Some of the projects included in the City’s multi-year Capital Improvement Program that could potentially lose funding if the half-cent sales tax is not renewed include:
- East La Vista Sewer Project — pavement portion (FY23)
- 120th & Giles drainage improvements (FY23)
- Storm sewer inlet top repair (FY23)
- 73rd Ave. culvert rehabilitation (FY23)
- Giles Road rehabilitation (FY23)
- Ultra-thin bonded asphalt (UBAS) Harrison to Josephine (FY23)
- Asphalt mill and overlay Terry Dr. and 78th St. (FY23)
- Corridor 84 Streetscape phases (FY23-FY26)
- Central Park East access road (FY24)
- Harrison Street Bridge (FY25)
- Various concrete and asphalt street rehabilitation projects (FY25-FY27)
In 2019, the City established a restaurant tax at the rate of 1.5%, which was expected to generate revenue amounts consistent with the state’s statutory limit of $700,000. After two years of collecting the tax, however, revenues exceeded this amount, collecting $765,323 in FY20 and $993,675 in FY21. The ordinance approved by Council included a planned review following two years of experience.
La Vista voters will be asked to remove the $700,000 limit and continue the restaurant tax at a rate of 2.5% in order to share the cost of funding increased service demands and infrastructure repair and improvements with non-residents. Raising the tax rate by 1% is projected to generate more than $1 million annually or $10.1 million over 10 years.
While residents certainly shop and eat in La Vista, according to market studies, on average, 90% of the business transactions in La Vista involved visitors from outside the City’s limits.
- What is the restaurant tax revenue used for in La Vista?
The revenue generated by the restaurant tax helps fund the City's basic operations and maintenance associated with police, fire, community development, parks, recreation, library, streets, swimming pool, public transportation and general government.
An increase in this revenue will be used to ensure that quality services are maintained as the City continues to grow and expand services to ensure that new and existing areas are safe and well-maintained.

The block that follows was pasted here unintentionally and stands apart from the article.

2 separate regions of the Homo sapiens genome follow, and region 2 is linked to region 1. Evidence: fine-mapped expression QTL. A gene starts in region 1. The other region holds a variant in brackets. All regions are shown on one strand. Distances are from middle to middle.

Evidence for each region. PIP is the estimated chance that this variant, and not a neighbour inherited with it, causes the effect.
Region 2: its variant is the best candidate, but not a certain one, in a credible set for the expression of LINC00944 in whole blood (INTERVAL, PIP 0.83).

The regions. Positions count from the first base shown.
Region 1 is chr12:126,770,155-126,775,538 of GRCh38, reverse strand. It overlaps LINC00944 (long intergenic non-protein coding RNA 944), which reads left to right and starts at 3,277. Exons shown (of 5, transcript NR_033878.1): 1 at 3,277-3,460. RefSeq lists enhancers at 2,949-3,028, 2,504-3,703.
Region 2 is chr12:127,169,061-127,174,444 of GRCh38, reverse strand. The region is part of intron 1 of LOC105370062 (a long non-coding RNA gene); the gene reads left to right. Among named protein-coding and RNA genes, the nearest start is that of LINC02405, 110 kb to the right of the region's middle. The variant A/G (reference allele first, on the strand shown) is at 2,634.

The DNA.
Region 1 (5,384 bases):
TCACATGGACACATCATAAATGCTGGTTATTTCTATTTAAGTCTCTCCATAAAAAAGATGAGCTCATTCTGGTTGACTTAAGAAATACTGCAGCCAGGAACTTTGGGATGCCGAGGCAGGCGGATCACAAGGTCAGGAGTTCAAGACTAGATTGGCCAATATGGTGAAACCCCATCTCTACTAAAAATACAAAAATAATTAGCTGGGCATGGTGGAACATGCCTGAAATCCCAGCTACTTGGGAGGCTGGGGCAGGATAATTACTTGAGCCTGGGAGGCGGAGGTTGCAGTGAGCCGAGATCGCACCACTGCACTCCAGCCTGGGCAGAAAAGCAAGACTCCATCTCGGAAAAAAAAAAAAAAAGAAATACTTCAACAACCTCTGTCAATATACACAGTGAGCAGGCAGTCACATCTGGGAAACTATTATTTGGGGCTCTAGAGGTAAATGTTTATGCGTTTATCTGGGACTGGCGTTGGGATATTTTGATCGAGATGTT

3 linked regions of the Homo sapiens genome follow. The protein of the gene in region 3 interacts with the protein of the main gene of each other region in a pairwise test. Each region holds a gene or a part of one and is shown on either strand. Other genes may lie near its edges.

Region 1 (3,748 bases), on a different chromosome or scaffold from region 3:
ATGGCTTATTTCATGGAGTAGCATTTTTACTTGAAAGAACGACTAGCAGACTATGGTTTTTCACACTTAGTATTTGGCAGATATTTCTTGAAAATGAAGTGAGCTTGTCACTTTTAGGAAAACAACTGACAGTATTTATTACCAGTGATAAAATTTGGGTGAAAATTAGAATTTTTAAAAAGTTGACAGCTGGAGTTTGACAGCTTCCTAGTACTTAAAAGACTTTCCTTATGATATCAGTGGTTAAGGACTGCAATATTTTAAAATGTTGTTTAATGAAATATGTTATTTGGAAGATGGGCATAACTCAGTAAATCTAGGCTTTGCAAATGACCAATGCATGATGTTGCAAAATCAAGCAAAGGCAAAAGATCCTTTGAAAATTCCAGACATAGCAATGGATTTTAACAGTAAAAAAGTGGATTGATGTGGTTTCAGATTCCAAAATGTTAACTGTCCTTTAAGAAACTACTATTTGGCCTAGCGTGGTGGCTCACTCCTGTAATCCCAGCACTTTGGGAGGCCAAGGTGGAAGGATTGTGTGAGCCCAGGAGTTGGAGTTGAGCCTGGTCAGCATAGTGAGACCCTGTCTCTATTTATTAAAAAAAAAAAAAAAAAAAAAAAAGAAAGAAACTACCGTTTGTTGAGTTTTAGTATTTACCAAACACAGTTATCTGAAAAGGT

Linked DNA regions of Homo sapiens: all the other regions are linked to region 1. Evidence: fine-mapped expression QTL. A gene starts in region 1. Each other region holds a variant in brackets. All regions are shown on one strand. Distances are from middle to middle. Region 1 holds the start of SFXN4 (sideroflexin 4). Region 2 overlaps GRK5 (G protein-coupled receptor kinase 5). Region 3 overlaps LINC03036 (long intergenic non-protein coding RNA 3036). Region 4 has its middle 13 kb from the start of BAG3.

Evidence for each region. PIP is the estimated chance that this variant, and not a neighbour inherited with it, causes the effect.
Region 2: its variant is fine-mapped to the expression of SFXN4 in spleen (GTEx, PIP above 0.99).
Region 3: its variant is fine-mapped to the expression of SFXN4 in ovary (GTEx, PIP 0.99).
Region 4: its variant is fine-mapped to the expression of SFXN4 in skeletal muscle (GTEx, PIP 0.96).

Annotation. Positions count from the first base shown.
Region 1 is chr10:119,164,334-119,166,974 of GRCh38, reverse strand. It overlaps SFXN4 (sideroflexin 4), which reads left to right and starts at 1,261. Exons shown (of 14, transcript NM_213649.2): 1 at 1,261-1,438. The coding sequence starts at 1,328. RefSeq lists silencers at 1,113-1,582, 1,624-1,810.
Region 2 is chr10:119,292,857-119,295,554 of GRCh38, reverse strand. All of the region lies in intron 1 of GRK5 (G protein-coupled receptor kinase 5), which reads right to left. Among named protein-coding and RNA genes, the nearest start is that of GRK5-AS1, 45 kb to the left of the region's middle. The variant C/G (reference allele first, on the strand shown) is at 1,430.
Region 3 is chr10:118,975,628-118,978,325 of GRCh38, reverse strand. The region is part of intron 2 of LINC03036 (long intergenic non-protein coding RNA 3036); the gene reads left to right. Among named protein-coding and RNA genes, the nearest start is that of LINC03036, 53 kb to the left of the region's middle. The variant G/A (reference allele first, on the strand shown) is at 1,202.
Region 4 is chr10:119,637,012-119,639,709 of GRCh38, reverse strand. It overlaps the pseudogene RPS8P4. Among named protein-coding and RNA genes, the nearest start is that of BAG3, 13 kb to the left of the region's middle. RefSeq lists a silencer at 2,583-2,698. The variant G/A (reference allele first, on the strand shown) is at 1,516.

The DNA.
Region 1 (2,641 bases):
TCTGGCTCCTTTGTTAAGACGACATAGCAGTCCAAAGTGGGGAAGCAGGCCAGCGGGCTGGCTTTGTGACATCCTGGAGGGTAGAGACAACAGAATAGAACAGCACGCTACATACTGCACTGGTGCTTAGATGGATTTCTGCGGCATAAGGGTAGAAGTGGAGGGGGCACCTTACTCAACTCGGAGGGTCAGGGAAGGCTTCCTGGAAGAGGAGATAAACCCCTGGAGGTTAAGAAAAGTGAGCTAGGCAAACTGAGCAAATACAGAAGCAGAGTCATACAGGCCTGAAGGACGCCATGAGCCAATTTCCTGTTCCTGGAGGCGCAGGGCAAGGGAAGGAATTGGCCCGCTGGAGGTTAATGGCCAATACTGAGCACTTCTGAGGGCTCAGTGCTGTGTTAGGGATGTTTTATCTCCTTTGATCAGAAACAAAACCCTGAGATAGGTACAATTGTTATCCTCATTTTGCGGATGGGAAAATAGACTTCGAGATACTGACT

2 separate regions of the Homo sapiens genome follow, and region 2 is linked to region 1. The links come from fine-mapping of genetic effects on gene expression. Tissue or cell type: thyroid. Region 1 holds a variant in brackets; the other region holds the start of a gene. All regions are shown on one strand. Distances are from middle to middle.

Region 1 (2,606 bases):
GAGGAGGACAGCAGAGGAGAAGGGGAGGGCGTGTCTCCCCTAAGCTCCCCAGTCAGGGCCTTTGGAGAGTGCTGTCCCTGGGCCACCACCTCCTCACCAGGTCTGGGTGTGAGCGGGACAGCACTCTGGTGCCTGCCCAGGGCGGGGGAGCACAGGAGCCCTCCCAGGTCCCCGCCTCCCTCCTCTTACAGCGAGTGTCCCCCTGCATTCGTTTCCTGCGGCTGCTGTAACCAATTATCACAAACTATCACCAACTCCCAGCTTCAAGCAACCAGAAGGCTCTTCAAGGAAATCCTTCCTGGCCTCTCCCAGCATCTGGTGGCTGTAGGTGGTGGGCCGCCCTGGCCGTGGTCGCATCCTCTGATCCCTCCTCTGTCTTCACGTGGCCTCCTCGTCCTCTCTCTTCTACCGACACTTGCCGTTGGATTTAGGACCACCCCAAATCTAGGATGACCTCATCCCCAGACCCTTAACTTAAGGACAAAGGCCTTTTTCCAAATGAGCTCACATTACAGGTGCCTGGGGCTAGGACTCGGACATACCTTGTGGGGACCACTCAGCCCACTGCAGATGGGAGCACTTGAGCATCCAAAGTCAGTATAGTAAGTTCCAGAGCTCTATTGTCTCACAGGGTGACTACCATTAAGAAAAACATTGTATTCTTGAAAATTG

- Why is additional revenue important for the City?
Developments such as La Vista City Centre, Central Park, Nebraska MultiSport Complex and Southport are expected to generate hundreds of activities and events, bringing in more than 500,000 visitors to La Vista each year. This will increase the demand for public services for everything from traffic control and snow removal to calls for service and other public safety needs. Because of the types of development underway and anticipated, the number of visitors will also increase and grow food and beverage sales.
The City’s goal has always been to add top-notch amenities to the community without increasing the property tax burden. In addition to growth, the City must also keep pace with the rising prices for fuel, vehicles, equipment, construction materials, electronics, and more impacting operational and maintenance costs. The restaurant tax is a way to share these financial challenges equally with non-residents and residents alike.
Additional restaurant tax revenue will ultimately make the City less reliant on property taxes to provide services and amenities for its residents.
- What would happen if voters do not approve the amended restaurant tax?
If voters do not approve the 2.5% restaurant tax, the 1.5% tax would remain intact. However, the City would be forgoing approximately $1.5 million per year in additional revenue.
- Is it just La Vista residents who end up paying the restaurant tax?
No. While residents certainly shop and eat in La Vista, according to market studies, on average, 90% of the business transactions in La Vista involved visitors from outside the City’s limits.